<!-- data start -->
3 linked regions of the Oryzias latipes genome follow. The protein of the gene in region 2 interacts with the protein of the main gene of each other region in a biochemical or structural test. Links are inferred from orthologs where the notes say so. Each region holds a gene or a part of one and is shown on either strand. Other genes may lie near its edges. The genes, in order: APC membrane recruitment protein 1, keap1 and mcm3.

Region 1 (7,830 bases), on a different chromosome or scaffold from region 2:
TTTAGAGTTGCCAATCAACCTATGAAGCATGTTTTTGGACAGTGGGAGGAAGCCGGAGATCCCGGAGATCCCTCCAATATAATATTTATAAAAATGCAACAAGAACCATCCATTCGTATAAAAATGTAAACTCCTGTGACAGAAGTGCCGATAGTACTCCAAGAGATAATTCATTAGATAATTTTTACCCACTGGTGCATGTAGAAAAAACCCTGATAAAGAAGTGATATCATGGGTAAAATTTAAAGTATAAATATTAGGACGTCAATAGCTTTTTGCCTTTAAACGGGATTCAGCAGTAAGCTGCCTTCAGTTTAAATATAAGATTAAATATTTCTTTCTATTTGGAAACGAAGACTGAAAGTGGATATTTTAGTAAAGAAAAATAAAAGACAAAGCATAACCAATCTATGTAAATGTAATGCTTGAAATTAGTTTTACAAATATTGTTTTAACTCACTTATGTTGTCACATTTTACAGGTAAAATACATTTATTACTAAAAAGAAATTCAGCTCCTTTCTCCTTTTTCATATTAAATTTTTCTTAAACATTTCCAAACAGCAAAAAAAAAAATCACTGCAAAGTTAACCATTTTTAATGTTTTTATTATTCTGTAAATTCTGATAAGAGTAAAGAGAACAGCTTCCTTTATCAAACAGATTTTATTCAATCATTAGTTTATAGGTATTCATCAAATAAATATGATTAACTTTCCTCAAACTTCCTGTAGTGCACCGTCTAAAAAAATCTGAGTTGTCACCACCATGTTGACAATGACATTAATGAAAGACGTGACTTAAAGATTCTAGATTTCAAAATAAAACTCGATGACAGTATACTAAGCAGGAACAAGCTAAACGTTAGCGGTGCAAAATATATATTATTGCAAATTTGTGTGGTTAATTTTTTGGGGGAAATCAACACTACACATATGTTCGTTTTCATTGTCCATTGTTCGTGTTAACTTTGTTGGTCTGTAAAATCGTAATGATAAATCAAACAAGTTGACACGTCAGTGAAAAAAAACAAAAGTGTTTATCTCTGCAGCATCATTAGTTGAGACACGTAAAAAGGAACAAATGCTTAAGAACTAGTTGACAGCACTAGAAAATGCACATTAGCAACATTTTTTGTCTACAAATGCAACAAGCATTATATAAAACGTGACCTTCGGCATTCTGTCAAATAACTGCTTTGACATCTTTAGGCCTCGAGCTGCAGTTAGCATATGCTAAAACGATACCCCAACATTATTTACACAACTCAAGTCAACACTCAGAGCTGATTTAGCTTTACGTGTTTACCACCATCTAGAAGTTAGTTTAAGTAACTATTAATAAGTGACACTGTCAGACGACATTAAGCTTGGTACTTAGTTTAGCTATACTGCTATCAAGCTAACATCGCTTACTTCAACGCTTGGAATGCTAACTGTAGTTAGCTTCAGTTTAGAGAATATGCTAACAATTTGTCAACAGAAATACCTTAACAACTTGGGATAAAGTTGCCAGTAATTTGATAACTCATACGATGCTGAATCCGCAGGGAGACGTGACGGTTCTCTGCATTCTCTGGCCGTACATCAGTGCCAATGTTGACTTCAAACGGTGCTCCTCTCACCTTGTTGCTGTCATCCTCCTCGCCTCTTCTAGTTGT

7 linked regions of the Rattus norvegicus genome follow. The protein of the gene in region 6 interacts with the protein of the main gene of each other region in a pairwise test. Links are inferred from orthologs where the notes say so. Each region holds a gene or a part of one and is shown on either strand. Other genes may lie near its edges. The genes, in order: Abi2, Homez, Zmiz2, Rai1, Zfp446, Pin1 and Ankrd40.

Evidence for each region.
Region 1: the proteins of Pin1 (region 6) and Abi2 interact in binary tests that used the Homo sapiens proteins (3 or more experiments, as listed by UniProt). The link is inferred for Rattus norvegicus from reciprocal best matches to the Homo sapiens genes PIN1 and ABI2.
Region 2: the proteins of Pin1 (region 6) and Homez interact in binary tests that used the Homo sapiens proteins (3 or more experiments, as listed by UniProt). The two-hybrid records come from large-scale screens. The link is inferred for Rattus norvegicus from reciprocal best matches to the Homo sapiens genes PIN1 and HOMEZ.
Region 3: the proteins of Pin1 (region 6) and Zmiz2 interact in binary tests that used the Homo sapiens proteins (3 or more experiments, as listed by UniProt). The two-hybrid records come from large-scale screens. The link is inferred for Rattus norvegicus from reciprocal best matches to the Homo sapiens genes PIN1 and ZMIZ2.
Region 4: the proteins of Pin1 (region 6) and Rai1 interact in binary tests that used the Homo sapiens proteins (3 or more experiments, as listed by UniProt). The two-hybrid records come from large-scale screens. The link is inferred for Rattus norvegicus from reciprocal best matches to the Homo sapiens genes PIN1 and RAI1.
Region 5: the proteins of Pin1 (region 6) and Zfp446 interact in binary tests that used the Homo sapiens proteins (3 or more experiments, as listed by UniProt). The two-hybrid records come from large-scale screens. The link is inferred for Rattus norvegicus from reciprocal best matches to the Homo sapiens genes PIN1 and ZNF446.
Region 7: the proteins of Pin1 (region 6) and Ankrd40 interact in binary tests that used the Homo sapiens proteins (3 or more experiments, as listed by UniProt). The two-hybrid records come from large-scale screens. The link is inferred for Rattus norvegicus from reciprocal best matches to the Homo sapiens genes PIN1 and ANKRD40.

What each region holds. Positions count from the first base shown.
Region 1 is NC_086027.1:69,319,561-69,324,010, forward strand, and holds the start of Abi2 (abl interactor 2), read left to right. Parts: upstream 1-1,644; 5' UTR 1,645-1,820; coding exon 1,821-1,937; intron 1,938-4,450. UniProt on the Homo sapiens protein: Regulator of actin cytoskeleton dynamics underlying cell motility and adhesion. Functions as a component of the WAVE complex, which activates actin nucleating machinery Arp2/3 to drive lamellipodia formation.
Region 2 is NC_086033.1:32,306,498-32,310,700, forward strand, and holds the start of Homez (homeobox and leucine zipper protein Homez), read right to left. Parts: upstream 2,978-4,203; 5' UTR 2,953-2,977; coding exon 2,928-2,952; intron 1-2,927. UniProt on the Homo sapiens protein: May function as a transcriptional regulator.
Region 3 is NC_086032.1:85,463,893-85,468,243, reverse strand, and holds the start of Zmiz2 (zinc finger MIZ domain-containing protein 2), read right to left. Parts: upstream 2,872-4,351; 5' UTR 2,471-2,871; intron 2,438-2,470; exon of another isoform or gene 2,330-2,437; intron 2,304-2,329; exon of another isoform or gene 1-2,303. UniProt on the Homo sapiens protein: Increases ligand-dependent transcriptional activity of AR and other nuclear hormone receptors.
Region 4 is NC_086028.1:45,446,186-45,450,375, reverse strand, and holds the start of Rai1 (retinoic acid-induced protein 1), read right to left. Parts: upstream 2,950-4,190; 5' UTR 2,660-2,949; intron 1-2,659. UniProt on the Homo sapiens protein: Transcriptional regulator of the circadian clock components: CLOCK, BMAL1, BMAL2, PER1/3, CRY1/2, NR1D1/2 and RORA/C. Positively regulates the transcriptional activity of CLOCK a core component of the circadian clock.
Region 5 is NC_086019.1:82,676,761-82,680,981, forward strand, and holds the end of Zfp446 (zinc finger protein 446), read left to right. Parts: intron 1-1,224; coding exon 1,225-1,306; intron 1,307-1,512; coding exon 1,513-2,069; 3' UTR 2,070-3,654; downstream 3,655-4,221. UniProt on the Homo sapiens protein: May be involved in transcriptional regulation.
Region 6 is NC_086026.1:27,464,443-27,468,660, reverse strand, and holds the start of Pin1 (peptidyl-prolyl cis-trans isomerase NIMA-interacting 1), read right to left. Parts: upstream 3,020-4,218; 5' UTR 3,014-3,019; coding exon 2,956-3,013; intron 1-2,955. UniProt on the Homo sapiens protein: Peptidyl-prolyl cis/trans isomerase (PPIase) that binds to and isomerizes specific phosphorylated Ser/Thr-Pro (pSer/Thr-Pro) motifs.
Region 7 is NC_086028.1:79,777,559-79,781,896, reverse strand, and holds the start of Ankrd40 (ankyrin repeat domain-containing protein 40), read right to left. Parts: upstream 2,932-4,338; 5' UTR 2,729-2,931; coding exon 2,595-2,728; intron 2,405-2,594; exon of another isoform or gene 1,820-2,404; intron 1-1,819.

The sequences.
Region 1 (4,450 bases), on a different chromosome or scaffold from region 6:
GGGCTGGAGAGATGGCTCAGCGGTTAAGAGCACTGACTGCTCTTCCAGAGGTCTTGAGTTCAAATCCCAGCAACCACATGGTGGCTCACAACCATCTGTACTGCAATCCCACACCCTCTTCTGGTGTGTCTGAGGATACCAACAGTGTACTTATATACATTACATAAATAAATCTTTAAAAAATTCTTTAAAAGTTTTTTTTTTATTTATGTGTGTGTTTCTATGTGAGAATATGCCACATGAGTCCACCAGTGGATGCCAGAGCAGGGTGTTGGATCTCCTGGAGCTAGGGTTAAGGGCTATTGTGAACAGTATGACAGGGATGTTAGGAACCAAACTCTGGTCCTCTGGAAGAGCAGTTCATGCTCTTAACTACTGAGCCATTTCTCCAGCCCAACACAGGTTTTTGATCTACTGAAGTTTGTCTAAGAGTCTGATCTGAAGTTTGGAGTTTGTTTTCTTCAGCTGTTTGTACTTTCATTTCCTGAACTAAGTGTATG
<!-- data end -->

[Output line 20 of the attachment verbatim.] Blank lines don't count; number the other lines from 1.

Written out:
The sequences.